Has the Doctor Ever Been Sued for Malpractice?
Even the best surgeon may have had a malpractice suit brought against him or her, so be careful about passing judgment based on what might have been a frivolous lawsuit. The typical vision correction surgeon is sued roughly once for every 3,000 surgeries performed. Statistics indicate that about 80 percent of these suits are either frivolous or without merit. If the doctor has been sued more frequently than this, or has multiple simultaneous lawsuits, you should ask for an explanation. If you are embarrassed to ask about malpractice suits against the doctor, there are alternative ways to obtain this information.
Once organization, the Association of State Medical Board Executive Directors, is a group of participating state licensing authorities that provides malpractice and disciplinary action information about specific doctors. The association’s information is free and available at is website, www.docboard.org. However, not every state in the nation participates.
The Federation of State Medical Boards is another organization that collects and disseminates information about doctors’ malpractice histories. It takes five to seven days to get an answer to a request. Contact the organization at its website, www.fsmb.org.
Has the Doctor Been Sanctioned by the State Medical Board?
All doctors must be licensed by the state medical board in any state in which they practice. Medical boards will discipline doctors for significant misbehavior, including gross or repeated acts of negligence. Contact your state medical board for information on the doctor you are considering. Many state medical boards now publish disciplinary actions against surgeons online.
How Many Patients Does the Surgeon Turn Away?
Avoid the “shopping mall” approach to surgery, where patients are shuffled through the surgical suite without first having met with the surgeon. Most doctors have knowledgeable and compassionate staff to help perform tests and answer questions. However, it is also important to meet the surgeon and receive his of her personal evaluation before you decide to have the surgery.
Some patients choose to see their regular eye doctor for their preoperative and postoperative care. If you plan to do this, be sure your surgeon is comfortable working with your primary eye doctor. While the majority of people have an uncomplicated postoperative course, you want to make sure your care provider will be able to recognize complications if they arise and can either treat you or refer you for treatment before more serious, long-term repercussions occur.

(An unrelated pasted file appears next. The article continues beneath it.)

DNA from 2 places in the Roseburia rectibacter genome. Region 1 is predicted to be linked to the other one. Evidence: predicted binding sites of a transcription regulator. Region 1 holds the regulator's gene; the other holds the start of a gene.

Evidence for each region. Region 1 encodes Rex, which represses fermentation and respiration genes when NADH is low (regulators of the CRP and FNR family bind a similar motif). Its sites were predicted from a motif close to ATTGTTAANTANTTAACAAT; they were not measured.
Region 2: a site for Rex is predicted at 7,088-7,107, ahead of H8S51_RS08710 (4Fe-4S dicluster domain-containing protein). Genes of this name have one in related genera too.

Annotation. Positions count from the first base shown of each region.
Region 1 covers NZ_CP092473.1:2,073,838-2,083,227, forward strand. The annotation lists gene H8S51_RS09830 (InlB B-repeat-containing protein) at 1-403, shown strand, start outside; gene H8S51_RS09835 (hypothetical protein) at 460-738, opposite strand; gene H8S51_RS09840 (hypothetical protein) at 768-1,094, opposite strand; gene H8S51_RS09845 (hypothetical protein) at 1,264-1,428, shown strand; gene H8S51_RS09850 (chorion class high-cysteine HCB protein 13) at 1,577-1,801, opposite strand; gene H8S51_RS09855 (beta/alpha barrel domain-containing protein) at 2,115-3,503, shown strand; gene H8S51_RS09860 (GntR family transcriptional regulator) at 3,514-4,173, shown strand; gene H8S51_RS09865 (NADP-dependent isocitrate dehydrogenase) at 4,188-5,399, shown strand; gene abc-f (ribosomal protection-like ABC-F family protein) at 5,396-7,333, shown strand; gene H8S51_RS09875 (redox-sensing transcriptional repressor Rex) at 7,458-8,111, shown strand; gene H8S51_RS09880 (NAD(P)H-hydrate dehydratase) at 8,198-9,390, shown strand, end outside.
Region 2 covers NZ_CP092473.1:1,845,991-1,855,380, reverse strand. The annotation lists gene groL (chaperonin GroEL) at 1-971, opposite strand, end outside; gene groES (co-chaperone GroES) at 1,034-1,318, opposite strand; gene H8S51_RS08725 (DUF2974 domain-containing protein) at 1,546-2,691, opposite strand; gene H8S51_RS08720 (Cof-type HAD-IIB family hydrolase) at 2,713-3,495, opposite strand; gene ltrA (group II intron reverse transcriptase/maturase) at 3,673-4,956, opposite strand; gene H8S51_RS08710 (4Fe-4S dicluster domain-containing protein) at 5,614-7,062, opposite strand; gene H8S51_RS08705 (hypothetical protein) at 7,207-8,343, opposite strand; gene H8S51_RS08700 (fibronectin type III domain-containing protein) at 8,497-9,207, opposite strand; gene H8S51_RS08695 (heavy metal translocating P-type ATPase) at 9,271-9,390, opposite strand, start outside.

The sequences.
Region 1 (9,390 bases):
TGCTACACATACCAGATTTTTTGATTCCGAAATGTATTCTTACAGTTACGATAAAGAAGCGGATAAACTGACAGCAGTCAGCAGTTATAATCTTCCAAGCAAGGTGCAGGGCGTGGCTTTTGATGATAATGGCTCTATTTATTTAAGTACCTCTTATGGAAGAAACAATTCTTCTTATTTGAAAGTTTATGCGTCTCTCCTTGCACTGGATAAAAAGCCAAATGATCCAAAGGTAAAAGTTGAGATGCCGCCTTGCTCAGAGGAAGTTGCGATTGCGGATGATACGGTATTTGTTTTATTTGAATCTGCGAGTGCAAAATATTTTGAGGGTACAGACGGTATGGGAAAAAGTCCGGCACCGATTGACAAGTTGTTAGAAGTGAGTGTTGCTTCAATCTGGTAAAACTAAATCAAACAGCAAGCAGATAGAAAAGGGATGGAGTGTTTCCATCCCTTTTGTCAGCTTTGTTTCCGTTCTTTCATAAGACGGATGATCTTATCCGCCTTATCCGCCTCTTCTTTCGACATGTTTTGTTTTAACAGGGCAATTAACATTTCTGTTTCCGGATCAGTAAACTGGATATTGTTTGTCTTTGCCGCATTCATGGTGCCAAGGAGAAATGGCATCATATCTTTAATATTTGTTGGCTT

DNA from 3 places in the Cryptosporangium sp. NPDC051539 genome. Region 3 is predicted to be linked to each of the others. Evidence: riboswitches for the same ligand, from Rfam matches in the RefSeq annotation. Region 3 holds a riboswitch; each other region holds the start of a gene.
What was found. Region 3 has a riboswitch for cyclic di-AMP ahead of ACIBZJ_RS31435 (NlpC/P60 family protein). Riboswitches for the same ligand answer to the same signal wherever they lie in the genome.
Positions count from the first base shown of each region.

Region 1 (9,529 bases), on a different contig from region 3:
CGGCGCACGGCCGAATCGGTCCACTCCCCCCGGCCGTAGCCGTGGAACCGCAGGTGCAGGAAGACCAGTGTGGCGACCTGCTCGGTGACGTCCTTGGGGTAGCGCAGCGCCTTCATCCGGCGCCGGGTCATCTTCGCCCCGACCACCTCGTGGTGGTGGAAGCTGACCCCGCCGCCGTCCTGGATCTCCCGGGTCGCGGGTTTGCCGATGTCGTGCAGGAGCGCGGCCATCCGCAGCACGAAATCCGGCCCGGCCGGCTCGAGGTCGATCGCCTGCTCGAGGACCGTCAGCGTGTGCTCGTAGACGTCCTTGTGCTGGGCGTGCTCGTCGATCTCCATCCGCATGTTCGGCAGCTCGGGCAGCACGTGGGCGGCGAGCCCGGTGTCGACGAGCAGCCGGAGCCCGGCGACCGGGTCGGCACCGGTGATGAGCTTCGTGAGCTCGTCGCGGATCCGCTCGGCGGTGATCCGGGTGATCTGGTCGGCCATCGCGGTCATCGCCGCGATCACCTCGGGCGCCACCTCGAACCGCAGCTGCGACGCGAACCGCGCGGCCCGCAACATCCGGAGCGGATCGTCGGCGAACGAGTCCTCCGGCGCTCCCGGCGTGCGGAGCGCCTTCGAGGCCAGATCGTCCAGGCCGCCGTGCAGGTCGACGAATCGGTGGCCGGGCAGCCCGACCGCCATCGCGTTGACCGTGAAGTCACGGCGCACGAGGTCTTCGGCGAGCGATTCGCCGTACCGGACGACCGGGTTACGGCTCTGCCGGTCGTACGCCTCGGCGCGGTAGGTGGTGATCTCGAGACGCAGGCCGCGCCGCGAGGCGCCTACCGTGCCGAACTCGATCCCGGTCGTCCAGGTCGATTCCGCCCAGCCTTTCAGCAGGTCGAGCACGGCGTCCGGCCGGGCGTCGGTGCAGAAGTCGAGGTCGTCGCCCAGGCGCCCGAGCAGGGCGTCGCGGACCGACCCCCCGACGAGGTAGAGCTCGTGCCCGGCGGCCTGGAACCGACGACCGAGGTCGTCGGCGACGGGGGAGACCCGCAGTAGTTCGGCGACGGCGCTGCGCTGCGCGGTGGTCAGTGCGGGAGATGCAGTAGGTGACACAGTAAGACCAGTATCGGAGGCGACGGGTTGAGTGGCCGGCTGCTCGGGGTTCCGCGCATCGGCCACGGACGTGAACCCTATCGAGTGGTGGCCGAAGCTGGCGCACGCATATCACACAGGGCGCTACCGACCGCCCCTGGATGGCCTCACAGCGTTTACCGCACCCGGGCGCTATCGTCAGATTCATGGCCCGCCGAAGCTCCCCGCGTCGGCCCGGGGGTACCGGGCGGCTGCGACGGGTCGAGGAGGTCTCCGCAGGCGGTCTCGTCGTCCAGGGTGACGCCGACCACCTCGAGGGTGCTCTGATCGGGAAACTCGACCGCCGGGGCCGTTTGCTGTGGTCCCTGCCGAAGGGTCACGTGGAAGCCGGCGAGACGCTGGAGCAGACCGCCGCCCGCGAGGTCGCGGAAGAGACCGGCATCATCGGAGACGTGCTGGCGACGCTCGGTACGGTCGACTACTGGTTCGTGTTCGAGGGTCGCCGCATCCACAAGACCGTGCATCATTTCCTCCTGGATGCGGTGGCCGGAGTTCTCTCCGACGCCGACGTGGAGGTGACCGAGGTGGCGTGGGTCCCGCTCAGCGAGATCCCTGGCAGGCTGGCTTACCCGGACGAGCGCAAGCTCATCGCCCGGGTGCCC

What Type of Laser Does the Surgeon Use?
Make sure your doctor uses a newest-generation excimer laser that is capable of performing wavefront-guided treatment. Laser technology has improved dramatically over past years. State-of-the-art lasers now have eye tracking, which further improves the safety of the procedure. If your eye moves accidentally during the treatment, the laser automatically tracks, or follows, it. Make sure your surgeon uses and eye-tracking laser. State-of-the-art laser enable surgeons to treat larger areas, minimizing the risk of nighttime glare.
The FDA website, www.fda.gov, also has links to laser manufacturers’ websites, where some maintain lists of doctors certified to use their machines. If your doctor is not listed, you may wish to contact the laser manufacturer directly. Verify that the doctor has been certified by the laser company to operate a particular machine, which means he or she took a required training course.
How Much Does LASIK Cost?
Cost should not be the main factor in choosing a LASIK surgeon. First and foremost, seek out a surgeon who has a good reputation in the medical community and plenty of experience. If you are swayed by low cost, this may signal trouble for you down the road. Find the best-qualified surgeon with high medical standards for patient care, compassionate staff to tend to your needs, comprehensive postoperative care, enhancement procedures if necessary, and availability if any problems or complications crop up after surgery.
The cost of LASIK varies from surgeon to surgeon. Generally, high-quality, wavefront-guided LASIK runs between $2,200 and $3,000 per eye. Be sure to ask whether the quoted per-eye cost includes preoperative and postoperative care, as well as enhancement procedure. Many practices can help you arrange low-interest or no-interest financing, which makes high-quality surgery affordable for almost everyone.
Making the Decision
Sometimes, no matter how much information you have gathered, the decision to choose one surgeon over another comes down to intuition. Personal chemistry is important. Choose someone with whom you feel comfortable- someone who is easy to talk to, friendly, and professional. Naturally, you also want a surgeon that listens to your questions, answers them completely, and asks you questions as well. A good doctor patient relationship is important in devising a treatment plan that best suits your needs. Likewise, the surgeon’s support staff should be highly trained, competent, and caring. These are the people who will help support you through the LASIK procedure. Once you feel comfortable with your decision- after you’ve carefully researched the surgeons in your area- you’re probably ready to schedule your initial consultation.